He provides an interesting explanation of why the development of economics was stymied in France. The system of French universities created by Napoléon Bonaparte in the early 19th century accommodated only four faculties: Law, Medicine, Letters, and Sciences. (This explains why Schatz was a professor in a Faculty of Law.) There was no room for new disciplines such as Political Economy, which took refuge in Law or in specialized professional schools. The system lasted until the end of the 19th century. As a consequence, writes Schatz, “French economists have been statesmen, financiers, journalists, philanthropists, but not professors.”
A good argument can be made that Schatz dismisses French laissez-faire economists a bit too summarily. A typical representative, Charles Dunoyer (1786-1862), argued for limiting the role of the state to its area of specialization: security (police, justice, national defense). Gustave de Molinari rejected even that function and thus became the first anarcho-capitalist economist. For Schatz, such anti-statist ideas “went over the limits of common sense,” although he does not really grapple with Molinari’s arguments. In many ways, Schatz was too much of a liberal moderate.
Yet, it is probably correct to say that classical liberal economists were replaced in French discourse by theorists of individualism who, like Mill, emphasized that liberty is only a tool for the goal of individual development. Besides political liberals such as Tocqueville and Constant, Schatz includes in the individualist tent a wide variety of thinkers. Many were more conservative than classical-liberal like historian and critic Hippolyte Taine (1828-1903). Even more controversial is historian Ernest Renan (1823-1892).
Schatz’s arguments for including Herbert Spencer in the individualist school are more persuasive. Although Spencer started his analysis from an organicist conception of society, he ended up with a defense of individual rights. He realized that the “cells” of the social organism are not mindless like those of a biological organism. Schatz valorizes lesser known theorists of individualism, such as Gabriel Tarde (1843-1904) and Georges Palante (1862-1925): although they professed to be anti-liberal, he argues, they were close to economic liberalism.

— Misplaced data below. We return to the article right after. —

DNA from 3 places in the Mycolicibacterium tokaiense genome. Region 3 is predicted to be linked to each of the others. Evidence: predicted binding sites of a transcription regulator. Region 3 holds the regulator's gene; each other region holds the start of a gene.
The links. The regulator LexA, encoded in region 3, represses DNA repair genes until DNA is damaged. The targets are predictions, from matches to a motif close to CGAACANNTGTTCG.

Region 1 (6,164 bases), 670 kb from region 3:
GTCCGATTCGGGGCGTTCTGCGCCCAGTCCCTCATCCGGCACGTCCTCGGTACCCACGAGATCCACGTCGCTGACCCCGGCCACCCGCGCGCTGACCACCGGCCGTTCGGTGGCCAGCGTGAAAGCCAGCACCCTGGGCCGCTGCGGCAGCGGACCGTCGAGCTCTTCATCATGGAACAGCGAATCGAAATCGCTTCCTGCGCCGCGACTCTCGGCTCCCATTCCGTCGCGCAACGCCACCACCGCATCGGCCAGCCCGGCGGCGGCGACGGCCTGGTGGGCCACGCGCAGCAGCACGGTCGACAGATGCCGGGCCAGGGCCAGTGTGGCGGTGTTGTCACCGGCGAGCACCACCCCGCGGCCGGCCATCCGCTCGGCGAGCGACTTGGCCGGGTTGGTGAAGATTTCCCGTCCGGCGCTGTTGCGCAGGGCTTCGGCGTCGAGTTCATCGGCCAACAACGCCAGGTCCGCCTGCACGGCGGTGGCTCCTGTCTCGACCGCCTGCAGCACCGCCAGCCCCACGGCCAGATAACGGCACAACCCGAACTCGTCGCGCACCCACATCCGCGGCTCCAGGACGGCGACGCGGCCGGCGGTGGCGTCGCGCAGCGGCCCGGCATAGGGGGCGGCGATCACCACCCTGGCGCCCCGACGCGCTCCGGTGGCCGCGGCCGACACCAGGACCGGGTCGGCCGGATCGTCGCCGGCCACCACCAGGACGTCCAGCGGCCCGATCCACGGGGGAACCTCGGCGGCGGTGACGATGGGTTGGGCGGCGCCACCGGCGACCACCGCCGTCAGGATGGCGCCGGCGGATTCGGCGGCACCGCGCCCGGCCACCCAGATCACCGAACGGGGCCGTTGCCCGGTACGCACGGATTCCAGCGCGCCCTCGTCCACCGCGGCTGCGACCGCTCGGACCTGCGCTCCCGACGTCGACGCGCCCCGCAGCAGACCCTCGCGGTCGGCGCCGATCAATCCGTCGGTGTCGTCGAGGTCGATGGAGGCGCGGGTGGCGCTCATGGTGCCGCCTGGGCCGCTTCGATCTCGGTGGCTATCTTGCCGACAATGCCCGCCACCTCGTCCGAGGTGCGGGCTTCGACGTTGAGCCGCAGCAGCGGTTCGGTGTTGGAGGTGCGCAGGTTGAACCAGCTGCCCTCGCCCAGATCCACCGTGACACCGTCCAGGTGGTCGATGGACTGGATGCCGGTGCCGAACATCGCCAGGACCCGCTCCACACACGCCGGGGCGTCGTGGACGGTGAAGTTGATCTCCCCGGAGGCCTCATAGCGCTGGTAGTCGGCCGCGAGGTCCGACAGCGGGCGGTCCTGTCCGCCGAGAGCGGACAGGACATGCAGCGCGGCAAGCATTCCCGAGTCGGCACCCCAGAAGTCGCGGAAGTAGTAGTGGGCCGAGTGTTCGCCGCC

Schatz also reviews the theories of eccentric individualist anarchists, such as Pierre-Joseph Proudhon (1809-1865) and Max Stirner (1806-1856). Schatz considered the ideas of such individualist anarchists as those of “madmen” (déments in French). Ignoring the “hereditary experience” of societies and the protective role of government, he believed, would bring back Hobbes’ war of all against all.
The last chapter of L’Individualisme économique et social argues that individualism splits in two varieties. The standard form, democratic individualism, is indistinguishable from classical liberalism in the Anglo-American tradition. The other variety is “aristocratic individualism.” It rejects the idea of “natural equality,” accepts inequality as a fact of nature, and aims at maximum individual development given each person’s capacities. A natural elite or aristocracy composed of “strong individualities” will emerge and exert its influence over weaker individuals, for the economic and moral good of everybody. The free circulation of elites will assure that declining ones are replaced by new ones, as explained by sociologist and economist Wilfredo Pareto (1848-1923). Schatz himself stands on the aristocratic side of individualism.
What matters in aristocratic individualism are individuals, not groups or classes. “There is no superior class,” wrote Georges Palante, “only individual superiorities.” Aristocratic individualism has nothing to do with the sort of racial superiority defended by Thomas Carlyle (1795-1881) in Scotland or Joseph-Arthur de Gobineau (1816-1882) in France. As for the main theorists of aristocratic individualism, Schatz identifies Ernest Renan in France, philosopher Friedrich Nietzsche (1844-1900) in Germany, and playwright Henrik Ibsen (1828-1906) in Norway. Ibsen argued that the majority is always wrong because there are more imbeciles than intelligent people; and that the state amounts to worshiping the populace. Theorists of aristocratic individualism hated the state.